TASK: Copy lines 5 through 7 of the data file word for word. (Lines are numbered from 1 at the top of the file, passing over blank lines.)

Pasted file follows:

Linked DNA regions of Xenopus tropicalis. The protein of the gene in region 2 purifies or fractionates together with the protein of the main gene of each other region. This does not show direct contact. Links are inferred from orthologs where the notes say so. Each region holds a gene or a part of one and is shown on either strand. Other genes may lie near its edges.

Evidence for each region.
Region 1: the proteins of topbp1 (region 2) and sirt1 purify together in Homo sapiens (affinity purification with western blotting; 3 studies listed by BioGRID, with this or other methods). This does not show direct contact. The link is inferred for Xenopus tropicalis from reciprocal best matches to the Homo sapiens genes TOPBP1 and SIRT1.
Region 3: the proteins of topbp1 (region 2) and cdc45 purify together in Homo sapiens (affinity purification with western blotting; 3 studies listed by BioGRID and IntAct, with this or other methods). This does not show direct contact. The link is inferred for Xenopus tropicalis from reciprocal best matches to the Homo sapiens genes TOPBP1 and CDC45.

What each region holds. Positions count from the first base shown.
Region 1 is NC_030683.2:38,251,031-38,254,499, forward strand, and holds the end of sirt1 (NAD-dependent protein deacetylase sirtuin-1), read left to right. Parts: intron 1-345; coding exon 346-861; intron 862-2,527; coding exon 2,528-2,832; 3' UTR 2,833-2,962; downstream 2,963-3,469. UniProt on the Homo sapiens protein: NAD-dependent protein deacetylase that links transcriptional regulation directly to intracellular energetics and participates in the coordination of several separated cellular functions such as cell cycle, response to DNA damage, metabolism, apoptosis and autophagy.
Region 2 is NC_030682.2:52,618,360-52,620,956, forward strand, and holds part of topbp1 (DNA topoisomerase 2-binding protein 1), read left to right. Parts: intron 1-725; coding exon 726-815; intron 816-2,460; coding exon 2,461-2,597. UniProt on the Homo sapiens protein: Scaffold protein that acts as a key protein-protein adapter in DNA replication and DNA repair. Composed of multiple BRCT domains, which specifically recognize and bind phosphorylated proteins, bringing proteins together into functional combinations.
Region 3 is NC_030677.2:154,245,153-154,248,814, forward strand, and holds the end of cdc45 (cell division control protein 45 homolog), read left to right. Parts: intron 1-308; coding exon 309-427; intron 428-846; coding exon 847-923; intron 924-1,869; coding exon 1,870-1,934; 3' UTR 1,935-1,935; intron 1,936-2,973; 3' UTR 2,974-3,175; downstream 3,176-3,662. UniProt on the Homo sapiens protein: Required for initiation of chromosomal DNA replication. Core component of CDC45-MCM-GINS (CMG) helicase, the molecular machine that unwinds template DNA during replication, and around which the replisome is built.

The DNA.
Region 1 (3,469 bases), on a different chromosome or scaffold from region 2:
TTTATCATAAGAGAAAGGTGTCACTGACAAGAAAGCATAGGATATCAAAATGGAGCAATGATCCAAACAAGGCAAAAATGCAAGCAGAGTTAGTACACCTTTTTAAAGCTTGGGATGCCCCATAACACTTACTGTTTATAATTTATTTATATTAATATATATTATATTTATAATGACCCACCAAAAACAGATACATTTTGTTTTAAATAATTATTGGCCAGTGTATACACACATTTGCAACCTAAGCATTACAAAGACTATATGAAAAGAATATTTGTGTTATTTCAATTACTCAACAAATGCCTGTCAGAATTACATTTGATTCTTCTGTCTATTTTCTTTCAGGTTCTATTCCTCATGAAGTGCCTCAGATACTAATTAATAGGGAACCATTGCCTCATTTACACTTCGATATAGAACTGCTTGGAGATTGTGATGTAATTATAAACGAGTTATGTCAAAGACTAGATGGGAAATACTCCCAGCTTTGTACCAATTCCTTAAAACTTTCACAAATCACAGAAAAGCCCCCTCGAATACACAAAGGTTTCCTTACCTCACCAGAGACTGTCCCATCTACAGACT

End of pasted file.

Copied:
What each region holds. Positions count from the first base shown.
Region 1 is NC_030683.2:38,251,031-38,254,499, forward strand, and holds the end of sirt1 (NAD-dependent protein deacetylase sirtuin-1), read left to right. Parts: intron 1-345; coding exon 346-861; intron 862-2,527; coding exon 2,528-2,832; 3' UTR 2,833-2,962; downstream 2,963-3,469. UniProt on the Homo sapiens protein: NAD-dependent protein deacetylase that links transcriptional regulation directly to intracellular energetics and participates in the coordination of several separated cellular functions such as cell cycle, response to DNA damage, metabolism, apoptosis and autophagy.
Region 2 is NC_030682.2:52,618,360-52,620,956, forward strand, and holds part of topbp1 (DNA topoisomerase 2-binding protein 1), read left to right. Parts: intron 1-725; coding exon 726-815; intron 816-2,460; coding exon 2,461-2,597. UniProt on the Homo sapiens protein: Scaffold protein that acts as a key protein-protein adapter in DNA replication and DNA repair. Composed of multiple BRCT domains, which specifically recognize and bind phosphorylated proteins, bringing proteins together into functional combinations.